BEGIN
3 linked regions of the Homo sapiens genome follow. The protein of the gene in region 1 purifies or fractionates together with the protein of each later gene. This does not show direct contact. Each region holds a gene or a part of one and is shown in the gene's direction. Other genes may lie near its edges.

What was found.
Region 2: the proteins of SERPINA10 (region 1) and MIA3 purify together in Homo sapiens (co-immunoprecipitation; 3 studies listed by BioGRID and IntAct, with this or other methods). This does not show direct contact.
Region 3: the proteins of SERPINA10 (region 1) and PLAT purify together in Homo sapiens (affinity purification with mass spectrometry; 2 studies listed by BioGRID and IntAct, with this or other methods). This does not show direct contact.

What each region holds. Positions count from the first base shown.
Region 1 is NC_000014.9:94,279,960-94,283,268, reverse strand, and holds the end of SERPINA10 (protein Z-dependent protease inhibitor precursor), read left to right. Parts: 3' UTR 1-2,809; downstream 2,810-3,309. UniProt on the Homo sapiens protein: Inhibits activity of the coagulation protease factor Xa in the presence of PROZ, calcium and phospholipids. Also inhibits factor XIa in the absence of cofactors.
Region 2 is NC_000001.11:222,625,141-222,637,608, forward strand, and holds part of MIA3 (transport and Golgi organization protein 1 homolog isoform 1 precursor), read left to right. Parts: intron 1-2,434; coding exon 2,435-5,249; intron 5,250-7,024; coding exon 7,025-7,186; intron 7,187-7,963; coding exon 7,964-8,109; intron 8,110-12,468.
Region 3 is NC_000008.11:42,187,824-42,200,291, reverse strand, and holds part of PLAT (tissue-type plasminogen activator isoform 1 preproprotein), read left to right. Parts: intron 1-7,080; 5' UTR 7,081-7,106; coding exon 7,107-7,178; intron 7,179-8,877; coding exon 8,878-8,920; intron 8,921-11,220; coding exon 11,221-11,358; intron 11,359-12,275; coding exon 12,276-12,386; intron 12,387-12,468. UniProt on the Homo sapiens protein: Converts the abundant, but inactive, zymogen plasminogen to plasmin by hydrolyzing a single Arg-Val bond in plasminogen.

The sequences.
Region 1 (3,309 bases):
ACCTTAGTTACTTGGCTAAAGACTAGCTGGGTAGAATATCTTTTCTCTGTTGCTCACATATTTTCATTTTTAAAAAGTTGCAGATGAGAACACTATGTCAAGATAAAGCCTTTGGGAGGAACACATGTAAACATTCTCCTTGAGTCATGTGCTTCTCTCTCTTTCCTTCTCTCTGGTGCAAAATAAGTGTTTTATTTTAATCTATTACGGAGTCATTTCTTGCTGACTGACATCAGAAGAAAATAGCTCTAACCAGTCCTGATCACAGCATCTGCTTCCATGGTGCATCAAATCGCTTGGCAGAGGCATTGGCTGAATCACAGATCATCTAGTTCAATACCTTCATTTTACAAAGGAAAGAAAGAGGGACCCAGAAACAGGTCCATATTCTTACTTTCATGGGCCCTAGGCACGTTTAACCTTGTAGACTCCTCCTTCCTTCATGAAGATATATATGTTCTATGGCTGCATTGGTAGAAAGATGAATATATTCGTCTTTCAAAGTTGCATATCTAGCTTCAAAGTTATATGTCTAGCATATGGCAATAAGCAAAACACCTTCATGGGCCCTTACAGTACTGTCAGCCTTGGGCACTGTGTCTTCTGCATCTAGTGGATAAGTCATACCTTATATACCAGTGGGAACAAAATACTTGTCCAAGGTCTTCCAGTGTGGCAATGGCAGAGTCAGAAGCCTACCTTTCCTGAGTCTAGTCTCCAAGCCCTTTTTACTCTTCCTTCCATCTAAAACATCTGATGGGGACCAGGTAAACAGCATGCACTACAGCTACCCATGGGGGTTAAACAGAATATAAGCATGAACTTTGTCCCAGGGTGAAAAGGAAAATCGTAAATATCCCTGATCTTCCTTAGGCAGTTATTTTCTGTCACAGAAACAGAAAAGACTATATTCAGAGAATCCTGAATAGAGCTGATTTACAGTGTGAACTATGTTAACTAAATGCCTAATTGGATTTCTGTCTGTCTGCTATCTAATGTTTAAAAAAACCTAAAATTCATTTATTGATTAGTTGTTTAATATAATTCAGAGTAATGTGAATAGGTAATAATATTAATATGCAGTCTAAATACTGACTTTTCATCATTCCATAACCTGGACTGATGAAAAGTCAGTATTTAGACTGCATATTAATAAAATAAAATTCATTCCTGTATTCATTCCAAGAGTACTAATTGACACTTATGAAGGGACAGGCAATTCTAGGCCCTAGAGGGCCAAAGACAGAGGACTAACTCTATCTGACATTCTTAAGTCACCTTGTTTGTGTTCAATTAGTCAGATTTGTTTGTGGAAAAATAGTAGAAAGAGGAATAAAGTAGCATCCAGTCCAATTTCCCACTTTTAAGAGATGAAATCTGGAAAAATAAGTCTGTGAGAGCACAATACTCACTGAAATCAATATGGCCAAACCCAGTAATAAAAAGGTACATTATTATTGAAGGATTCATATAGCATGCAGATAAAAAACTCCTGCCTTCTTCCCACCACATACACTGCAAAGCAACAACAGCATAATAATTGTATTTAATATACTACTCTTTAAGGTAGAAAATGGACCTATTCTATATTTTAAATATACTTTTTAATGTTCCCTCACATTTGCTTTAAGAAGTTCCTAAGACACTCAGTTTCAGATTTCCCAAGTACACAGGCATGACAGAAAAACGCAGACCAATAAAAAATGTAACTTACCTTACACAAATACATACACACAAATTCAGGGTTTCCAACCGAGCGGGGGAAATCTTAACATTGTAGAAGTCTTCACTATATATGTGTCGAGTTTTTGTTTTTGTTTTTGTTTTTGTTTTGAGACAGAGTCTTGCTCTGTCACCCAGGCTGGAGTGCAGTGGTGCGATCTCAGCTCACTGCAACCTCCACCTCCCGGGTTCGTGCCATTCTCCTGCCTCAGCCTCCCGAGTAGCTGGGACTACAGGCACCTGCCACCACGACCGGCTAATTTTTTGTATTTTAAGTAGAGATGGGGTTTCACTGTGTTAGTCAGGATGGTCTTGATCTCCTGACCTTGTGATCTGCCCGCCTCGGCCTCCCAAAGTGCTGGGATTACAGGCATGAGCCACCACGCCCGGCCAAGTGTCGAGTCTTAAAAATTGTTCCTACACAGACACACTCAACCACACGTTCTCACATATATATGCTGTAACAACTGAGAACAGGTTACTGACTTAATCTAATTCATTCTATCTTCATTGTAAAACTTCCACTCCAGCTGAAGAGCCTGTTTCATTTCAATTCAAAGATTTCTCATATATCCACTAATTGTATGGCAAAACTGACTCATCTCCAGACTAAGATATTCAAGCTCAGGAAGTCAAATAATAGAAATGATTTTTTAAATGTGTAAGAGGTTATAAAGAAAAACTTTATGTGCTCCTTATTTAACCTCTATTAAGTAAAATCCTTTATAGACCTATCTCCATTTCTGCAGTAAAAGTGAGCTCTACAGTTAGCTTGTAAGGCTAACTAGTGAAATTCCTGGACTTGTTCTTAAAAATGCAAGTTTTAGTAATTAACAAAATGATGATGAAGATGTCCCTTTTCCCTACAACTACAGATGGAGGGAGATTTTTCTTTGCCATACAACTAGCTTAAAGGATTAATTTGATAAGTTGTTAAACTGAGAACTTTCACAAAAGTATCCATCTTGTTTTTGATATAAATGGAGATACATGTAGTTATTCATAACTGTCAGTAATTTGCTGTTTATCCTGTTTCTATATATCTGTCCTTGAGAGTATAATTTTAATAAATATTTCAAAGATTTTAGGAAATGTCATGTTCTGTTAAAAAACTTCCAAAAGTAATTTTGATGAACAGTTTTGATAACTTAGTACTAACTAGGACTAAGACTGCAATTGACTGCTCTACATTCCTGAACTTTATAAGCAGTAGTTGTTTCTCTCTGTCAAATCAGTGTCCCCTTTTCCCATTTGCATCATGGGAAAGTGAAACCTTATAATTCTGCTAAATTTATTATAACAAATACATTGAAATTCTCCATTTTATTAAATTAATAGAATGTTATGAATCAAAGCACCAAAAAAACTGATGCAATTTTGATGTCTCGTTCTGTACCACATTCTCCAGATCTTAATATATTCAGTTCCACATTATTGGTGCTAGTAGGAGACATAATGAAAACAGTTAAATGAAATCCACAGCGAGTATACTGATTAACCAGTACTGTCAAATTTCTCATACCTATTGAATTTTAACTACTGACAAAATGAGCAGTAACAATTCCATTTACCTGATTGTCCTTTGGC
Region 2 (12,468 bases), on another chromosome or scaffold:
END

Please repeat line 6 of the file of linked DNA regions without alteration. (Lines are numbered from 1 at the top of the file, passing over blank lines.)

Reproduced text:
Region 1 is NC_000014.9:94,279,960-94,283,268, reverse strand, and holds the end of SERPINA10 (protein Z-dependent protease inhibitor precursor), read left to right. Parts: 3' UTR 1-2,809; downstream 2,810-3,309. UniProt on the Homo sapiens protein: Inhibits activity of the coagulation protease factor Xa in the presence of PROZ, calcium and phospholipids. Also inhibits factor XIa in the absence of cofactors.